While all 14 of Saskatchewan's federal ridings went Conservative blue in the last federal election, one local political scientist says there's a chance that could change in the upcoming race.
"The calculus is different for each of the parties, but they do have to speak to our realities [in Saskatchewan] — just as they have to speak to the whole country," said Jim Farney, the director and an associate professor at the Johnson Shoyama Graduate School of Public Policy.
Regardless of the 2019 "blue wall" of Conservative votes, he said there are two urban ridings to watch that have been consistently competitive under different New Democratic Party candidates: Saskatoon West and Regina–Lewvan.
"I think you'd have to be pretty optimistic, but there are a lot of NDP supporters here — it's an important base of the party," he said, adding both ridings have wings of provincial NDP support.
"It's people voting for the party, not the person."
Farney also noted there's a group of Saskatchewan "swing voters" to keep in mind.
"Right now, we understand them as Conservative, but they're really voting against Ottawa. Every once in a while, the NDP can pick those folks up," he said.
However, Farney added, it could be harder for the Liberals in Saskatchewan.
With the exception of former Regina–Wascana Liberal MP Ralph Goodale, who held that seat for more than 20 years before losing it to the Conservatives in 2019, Farney said the province hasn't seen a vibrant federal Liberal presence in decades.
"A really good constituency campaign could move five per cent of the vote, so if you take the Saskatchewan baseline — or even the Regina baseline — for that Conservative-Liberal split, that five per cent for a good constituency campaign is hard to imagine" leading to a win, Farney explained.
"Goodale was a real outlier on that … but it's hard to see that magic being recreated."
Farney did say, though, the Liberals have a "decent chance" in some parts of northern Saskatchewan — especially in the Desnethé–Missinippi–Churchill River riding, where former provincial NDP MLA Buckley Belanger is now running as a federal Liberal candidate.
Takeaways from campaign stops in Sask.
All three major federal party leaders made campaign stops in Saskatchewan on Friday.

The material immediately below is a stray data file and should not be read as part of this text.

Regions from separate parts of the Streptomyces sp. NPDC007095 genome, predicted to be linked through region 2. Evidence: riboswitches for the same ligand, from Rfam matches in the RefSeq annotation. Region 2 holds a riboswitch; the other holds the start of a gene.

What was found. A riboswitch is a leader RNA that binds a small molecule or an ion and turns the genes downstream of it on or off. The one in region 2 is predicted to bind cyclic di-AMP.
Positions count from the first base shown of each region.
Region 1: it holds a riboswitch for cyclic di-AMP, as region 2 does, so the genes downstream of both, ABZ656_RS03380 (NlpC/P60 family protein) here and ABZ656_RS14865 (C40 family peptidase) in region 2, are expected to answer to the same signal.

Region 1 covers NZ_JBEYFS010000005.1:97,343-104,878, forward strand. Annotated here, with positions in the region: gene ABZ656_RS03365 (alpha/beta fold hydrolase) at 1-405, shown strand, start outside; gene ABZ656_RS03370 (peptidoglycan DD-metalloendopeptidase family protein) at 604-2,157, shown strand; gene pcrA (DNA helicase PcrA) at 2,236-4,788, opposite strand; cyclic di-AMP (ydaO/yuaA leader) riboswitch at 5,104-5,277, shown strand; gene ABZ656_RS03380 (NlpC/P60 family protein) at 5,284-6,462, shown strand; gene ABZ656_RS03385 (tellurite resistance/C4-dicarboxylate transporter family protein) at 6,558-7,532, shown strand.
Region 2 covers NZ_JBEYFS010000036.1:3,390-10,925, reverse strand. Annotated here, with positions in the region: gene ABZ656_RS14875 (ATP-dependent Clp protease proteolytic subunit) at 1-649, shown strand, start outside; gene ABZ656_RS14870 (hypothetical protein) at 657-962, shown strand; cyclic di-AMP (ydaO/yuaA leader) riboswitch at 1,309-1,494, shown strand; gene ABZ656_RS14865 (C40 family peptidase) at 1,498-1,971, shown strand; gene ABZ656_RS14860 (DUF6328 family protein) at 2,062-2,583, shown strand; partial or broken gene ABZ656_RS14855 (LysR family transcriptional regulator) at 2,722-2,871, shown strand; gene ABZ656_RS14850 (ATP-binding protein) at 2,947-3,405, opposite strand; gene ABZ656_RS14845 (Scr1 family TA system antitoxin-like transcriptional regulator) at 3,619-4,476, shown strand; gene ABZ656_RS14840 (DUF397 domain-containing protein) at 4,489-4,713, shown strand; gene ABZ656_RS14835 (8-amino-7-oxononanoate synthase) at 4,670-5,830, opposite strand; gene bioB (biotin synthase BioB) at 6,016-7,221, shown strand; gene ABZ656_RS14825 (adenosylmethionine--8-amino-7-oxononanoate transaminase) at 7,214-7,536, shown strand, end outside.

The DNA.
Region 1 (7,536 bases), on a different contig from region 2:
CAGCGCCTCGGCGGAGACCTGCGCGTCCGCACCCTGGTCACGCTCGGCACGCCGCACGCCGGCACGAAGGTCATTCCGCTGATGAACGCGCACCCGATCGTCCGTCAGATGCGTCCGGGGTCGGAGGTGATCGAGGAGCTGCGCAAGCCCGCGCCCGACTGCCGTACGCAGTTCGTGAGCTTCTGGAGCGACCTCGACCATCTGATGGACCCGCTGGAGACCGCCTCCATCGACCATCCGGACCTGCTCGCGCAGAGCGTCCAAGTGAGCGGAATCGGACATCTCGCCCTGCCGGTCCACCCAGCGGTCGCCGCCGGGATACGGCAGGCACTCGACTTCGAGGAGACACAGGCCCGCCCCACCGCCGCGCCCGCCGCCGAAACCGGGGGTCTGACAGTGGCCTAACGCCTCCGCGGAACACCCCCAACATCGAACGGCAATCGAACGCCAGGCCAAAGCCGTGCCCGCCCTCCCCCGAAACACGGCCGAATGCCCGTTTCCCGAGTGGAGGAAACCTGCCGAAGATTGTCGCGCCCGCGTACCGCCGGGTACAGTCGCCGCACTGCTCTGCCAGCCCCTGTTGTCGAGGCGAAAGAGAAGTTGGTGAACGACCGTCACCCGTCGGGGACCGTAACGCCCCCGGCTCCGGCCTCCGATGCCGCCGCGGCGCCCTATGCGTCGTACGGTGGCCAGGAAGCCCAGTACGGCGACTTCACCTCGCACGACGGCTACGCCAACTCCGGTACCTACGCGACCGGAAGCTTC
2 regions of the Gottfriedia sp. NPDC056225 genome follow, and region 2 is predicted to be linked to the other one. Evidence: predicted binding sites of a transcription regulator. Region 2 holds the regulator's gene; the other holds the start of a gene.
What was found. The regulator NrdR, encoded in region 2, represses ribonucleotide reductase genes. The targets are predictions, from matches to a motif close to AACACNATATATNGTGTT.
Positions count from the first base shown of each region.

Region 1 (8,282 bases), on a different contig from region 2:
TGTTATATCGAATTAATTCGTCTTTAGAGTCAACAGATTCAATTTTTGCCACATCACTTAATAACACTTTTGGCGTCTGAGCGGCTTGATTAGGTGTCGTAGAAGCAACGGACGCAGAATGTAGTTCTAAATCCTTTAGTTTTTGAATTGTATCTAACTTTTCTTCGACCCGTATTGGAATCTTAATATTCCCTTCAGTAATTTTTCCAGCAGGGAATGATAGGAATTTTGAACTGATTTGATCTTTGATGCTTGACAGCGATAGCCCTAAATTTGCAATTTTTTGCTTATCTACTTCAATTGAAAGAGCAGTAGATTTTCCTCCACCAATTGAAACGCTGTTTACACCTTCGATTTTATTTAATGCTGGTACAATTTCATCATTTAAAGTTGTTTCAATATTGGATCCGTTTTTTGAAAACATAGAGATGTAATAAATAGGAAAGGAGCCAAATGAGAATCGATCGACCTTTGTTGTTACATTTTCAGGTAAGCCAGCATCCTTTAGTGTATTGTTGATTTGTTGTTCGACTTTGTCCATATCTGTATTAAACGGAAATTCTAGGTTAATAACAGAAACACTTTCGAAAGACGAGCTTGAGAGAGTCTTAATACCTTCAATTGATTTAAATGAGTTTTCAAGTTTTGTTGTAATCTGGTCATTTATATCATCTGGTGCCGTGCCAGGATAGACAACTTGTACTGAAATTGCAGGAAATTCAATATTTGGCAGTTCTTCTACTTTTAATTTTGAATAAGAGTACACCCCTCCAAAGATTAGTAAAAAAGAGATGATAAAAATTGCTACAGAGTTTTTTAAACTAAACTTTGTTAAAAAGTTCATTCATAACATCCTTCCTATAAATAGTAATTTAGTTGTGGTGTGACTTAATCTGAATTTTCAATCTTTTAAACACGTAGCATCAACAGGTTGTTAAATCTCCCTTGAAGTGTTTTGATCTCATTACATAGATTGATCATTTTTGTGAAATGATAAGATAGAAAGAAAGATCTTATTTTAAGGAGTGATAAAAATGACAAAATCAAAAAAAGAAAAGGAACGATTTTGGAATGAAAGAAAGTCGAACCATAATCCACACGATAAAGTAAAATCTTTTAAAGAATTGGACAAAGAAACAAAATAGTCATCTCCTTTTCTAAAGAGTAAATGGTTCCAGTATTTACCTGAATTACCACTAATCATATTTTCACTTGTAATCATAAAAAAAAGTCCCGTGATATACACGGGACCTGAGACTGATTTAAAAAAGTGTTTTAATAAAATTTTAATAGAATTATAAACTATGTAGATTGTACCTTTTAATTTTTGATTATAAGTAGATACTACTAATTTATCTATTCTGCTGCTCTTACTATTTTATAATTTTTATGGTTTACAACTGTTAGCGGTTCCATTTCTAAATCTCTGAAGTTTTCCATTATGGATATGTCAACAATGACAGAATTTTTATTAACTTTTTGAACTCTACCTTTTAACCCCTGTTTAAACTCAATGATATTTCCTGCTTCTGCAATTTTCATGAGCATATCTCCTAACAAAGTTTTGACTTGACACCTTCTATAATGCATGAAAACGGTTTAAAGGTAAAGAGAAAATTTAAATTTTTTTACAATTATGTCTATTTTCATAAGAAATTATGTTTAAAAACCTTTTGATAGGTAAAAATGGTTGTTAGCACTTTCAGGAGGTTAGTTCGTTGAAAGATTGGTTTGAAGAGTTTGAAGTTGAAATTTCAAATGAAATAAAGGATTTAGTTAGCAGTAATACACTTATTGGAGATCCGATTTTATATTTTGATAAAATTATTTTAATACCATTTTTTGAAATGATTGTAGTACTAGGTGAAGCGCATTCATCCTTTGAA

Farney said it's likely they wanted to check off the province before zeroing in on ridings in larger provinces.
Regardless of whether a party picks up votes where its leader tours, he said the act in itself helps ramp up the election campaign across the country.
"So much of contemporary politics is about getting people excited to come out to work for you and to come out to the polls," he said.
"The presence of a leader coming and saying, 'Hey, I'm in your community and I'm excited about you' — that has an affect on people."
NDP Leader Jagmeet Singh spent Friday morning on Cowessess First Nation, paying his respects in the wake of the discovery of what are believed to be hundreds of unmarked graves at the site of the former residential school there, before visiting a Regina coffee shop in the afternoon.
"Reconciliation is part of [Singh's] platform, so that's why he was there," Farney said. "It's not that people expect him to tip the Regina–Qu'Appelle riding — it's saying, nationally, 'Listen, I'm at Cowessess and I'm learning.'"
Liberal Leader Justin Trudeau, who is hoping to turn his party's minority government into a majority in Sept. 20 election, made a brief stop at the Regina airport on Friday, where he offered a quick campaign speech before hopping on a flight back to Ottawa.
Later Friday night, Conservative Leader Erin O'Toole was at Prairieland Park in Saskatoon to meet with supporters.
Farney said whether leaders return to Saskatchewan will likely depend on campaign dynamics.
"It depends how close their other draws are," he said, noting it's unlikely the province will see any leader in the final week of the campaign.
Farney predicted O'Toole could make another appearance in Saskatchewan "simply because he will get an enthusiastic crowd."
There's also potential for a Trudeau stop in northern parts of the province to support Belanger in his new Liberal candidacy, Farney said.
With many NDP strongholds in British Columbia and Ontario, Farney said it's not likely Saskatchewan will see another appearance from Singh.
He also doesn't expect a stop in the province from Green Party Leader Annamie Paul, who is likely focused instead on winning her riding of Toronto Centre.
Election day in Canada is Sept. 20.